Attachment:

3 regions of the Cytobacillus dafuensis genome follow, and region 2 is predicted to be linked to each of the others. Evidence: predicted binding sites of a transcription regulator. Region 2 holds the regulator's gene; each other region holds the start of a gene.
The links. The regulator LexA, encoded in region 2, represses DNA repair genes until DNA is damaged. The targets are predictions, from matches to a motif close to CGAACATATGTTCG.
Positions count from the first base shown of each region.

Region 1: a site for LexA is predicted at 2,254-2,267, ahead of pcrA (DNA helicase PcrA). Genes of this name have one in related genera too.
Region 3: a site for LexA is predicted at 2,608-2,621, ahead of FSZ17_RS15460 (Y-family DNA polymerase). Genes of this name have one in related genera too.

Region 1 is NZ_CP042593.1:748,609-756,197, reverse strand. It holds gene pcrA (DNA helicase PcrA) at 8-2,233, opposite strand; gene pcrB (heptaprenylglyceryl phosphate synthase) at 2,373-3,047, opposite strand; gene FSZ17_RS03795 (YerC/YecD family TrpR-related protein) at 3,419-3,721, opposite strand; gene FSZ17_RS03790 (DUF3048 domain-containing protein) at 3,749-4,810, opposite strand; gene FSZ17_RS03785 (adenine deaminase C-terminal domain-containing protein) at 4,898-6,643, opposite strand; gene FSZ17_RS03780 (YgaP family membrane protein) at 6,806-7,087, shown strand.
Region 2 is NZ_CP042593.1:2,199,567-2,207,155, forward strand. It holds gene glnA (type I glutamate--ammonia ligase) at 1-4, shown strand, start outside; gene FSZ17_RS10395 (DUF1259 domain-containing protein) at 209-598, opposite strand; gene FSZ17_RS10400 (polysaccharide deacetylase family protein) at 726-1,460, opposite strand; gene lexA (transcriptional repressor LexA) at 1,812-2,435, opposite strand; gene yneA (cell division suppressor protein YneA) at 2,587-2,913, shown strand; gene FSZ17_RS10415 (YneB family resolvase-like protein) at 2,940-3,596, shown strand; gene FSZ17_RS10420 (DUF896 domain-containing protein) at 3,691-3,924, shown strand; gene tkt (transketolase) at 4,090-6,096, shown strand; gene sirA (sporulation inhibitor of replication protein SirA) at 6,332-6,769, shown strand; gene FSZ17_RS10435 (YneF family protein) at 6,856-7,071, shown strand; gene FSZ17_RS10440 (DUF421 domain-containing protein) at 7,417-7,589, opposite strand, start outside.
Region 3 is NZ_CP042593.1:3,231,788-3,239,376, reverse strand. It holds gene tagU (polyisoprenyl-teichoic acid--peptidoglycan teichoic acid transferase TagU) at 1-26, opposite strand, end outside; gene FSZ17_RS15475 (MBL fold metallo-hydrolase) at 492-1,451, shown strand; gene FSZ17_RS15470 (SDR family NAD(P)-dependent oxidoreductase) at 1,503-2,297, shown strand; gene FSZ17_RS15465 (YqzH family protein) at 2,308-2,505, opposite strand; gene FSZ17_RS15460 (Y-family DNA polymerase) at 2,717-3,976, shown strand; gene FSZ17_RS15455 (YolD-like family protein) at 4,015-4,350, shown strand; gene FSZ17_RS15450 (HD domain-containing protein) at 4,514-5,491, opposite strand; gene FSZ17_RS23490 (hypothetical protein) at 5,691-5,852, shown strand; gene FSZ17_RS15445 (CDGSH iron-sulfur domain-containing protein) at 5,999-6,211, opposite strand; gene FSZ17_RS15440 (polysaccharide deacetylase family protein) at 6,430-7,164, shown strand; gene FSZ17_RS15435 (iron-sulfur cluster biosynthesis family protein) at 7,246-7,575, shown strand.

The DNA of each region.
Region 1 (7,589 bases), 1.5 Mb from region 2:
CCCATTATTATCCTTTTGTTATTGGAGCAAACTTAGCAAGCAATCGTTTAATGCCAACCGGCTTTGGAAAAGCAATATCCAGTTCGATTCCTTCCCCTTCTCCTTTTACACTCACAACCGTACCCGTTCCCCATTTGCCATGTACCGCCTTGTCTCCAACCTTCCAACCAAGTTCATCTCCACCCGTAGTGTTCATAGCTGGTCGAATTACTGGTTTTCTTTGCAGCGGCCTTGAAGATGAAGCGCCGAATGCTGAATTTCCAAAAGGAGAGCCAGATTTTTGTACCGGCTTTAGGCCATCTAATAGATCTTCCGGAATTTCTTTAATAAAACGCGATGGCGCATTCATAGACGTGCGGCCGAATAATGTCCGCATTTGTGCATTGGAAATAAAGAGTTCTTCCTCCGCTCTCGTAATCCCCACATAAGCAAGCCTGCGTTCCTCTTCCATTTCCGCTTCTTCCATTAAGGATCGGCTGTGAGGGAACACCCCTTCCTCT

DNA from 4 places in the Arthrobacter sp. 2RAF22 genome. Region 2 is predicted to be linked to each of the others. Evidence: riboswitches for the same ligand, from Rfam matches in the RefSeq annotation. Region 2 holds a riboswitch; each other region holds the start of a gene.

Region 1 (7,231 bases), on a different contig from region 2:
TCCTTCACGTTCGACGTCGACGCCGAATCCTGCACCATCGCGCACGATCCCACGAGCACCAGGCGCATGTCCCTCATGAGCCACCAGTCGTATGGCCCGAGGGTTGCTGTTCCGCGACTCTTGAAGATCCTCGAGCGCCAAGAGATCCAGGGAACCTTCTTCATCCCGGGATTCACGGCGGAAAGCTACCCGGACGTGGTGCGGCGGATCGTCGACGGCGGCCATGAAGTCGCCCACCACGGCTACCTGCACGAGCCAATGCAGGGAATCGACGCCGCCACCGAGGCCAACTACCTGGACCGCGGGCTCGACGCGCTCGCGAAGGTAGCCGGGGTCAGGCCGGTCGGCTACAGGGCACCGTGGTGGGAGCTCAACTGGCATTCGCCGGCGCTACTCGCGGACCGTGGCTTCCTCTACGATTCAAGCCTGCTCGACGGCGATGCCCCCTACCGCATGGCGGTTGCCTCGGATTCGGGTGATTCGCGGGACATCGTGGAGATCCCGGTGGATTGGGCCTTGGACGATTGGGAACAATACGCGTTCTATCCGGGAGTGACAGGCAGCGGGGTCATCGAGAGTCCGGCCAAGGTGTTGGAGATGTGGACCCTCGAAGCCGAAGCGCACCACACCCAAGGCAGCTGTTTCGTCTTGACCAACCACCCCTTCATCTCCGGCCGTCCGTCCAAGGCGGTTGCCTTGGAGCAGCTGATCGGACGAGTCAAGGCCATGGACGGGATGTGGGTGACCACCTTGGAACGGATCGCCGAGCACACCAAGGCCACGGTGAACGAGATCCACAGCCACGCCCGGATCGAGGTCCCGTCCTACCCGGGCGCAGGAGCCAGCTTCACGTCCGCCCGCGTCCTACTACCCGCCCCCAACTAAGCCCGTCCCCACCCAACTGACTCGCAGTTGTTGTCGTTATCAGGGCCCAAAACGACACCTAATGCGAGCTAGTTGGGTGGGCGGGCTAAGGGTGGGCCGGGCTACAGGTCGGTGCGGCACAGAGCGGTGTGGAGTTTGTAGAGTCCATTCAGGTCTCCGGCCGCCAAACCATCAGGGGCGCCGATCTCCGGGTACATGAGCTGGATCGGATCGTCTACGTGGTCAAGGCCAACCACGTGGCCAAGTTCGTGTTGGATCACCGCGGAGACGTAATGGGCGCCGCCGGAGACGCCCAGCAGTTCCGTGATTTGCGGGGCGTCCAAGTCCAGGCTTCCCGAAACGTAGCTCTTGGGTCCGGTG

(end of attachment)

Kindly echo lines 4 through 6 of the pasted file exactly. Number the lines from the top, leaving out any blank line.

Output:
Region 1: a site for LexA is predicted at 2,254-2,267, ahead of pcrA (DNA helicase PcrA). Genes of this name have one in related genera too.
Region 3: a site for LexA is predicted at 2,608-2,621, ahead of FSZ17_RS15460 (Y-family DNA polymerase). Genes of this name have one in related genera too.

Region 1 is NZ_CP042593.1:748,609-756,197, reverse strand. It holds gene pcrA (DNA helicase PcrA) at 8-2,233, opposite strand; gene pcrB (heptaprenylglyceryl phosphate synthase) at 2,373-3,047, opposite strand; gene FSZ17_RS03795 (YerC/YecD family TrpR-related protein) at 3,419-3,721, opposite strand; gene FSZ17_RS03790 (DUF3048 domain-containing protein) at 3,749-4,810, opposite strand; gene FSZ17_RS03785 (adenine deaminase C-terminal domain-containing protein) at 4,898-6,643, opposite strand; gene FSZ17_RS03780 (YgaP family membrane protein) at 6,806-7,087, shown strand.